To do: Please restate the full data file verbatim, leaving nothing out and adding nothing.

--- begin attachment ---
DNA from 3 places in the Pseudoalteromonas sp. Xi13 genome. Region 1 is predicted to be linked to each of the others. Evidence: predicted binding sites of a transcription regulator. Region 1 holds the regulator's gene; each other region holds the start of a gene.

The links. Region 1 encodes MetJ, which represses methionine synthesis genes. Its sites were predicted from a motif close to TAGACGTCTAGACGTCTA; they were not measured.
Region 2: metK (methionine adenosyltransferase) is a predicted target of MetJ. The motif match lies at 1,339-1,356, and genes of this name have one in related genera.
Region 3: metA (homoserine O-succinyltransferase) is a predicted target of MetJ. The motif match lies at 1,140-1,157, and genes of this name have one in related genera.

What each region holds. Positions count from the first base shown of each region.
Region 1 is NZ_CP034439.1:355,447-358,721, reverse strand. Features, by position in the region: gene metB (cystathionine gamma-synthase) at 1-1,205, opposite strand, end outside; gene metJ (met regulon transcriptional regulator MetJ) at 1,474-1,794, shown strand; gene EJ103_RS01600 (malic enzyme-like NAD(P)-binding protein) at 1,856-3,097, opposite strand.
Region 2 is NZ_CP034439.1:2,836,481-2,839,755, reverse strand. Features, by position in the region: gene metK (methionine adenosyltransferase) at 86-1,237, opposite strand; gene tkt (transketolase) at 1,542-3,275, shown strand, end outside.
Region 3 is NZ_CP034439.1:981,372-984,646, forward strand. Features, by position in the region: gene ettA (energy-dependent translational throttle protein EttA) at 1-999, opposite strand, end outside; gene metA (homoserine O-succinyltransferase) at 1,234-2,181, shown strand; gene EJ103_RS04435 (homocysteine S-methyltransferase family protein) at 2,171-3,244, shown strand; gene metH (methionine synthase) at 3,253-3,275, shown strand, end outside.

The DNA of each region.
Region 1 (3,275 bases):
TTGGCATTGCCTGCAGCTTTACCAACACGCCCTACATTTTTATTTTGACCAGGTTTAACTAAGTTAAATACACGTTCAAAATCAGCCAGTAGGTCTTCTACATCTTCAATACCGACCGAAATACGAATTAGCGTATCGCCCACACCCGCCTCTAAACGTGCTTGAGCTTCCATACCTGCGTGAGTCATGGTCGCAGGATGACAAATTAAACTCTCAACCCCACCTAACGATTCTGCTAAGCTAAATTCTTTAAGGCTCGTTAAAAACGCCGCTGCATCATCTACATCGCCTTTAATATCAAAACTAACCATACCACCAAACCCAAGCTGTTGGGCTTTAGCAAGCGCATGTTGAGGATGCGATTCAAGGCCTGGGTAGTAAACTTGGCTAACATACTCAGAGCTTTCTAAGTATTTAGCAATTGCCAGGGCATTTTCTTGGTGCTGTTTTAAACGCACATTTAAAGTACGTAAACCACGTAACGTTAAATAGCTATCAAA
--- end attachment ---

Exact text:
DNA from 3 places in the Pseudoalteromonas sp. Xi13 genome. Region 1 is predicted to be linked to each of the others. Evidence: predicted binding sites of a transcription regulator. Region 1 holds the regulator's gene; each other region holds the start of a gene.

The links. Region 1 encodes MetJ, which represses methionine synthesis genes. Its sites were predicted from a motif close to TAGACGTCTAGACGTCTA; they were not measured.
Region 2: metK (methionine adenosyltransferase) is a predicted target of MetJ. The motif match lies at 1,339-1,356, and genes of this name have one in related genera.
Region 3: metA (homoserine O-succinyltransferase) is a predicted target of MetJ. The motif match lies at 1,140-1,157, and genes of this name have one in related genera.

What each region holds. Positions count from the first base shown of each region.
Region 1 is NZ_CP034439.1:355,447-358,721, reverse strand. Features, by position in the region: gene metB (cystathionine gamma-synthase) at 1-1,205, opposite strand, end outside; gene metJ (met regulon transcriptional regulator MetJ) at 1,474-1,794, shown strand; gene EJ103_RS01600 (malic enzyme-like NAD(P)-binding protein) at 1,856-3,097, opposite strand.
Region 2 is NZ_CP034439.1:2,836,481-2,839,755, reverse strand. Features, by position in the region: gene metK (methionine adenosyltransferase) at 86-1,237, opposite strand; gene tkt (transketolase) at 1,542-3,275, shown strand, end outside.
Region 3 is NZ_CP034439.1:981,372-984,646, forward strand. Features, by position in the region: gene ettA (energy-dependent translational throttle protein EttA) at 1-999, opposite strand, end outside; gene metA (homoserine O-succinyltransferase) at 1,234-2,181, shown strand; gene EJ103_RS04435 (homocysteine S-methyltransferase family protein) at 2,171-3,244, shown strand; gene metH (methionine synthase) at 3,253-3,275, shown strand, end outside.

The DNA of each region.
Region 1 (3,275 bases):
TTGGCATTGCCTGCAGCTTTACCAACACGCCCTACATTTTTATTTTGACCAGGTTTAACTAAGTTAAATACACGTTCAAAATCAGCCAGTAGGTCTTCTACATCTTCAATACCGACCGAAATACGAATTAGCGTATCGCCCACACCCGCCTCTAAACGTGCTTGAGCTTCCATACCTGCGTGAGTCATGGTCGCAGGATGACAAATTAAACTCTCAACCCCACCTAACGATTCTGCTAAGCTAAATTCTTTAAGGCTCGTTAAAAACGCCGCTGCATCATCTACATCGCCTTTAATATCAAAACTAACCATACCACCAAACCCAAGCTGTTGGGCTTTAGCAAGCGCATGTTGAGGATGCGATTCAAGGCCTGGGTAGTAAACTTGGCTAACATACTCAGAGCTTTCTAAGTATTTAGCAATTGCCAGGGCATTTTCTTGGTGCTGTTTTAAACGCACATTTAAAGTACGTAAACCACGTAACGTTAAATAGCTATCAAA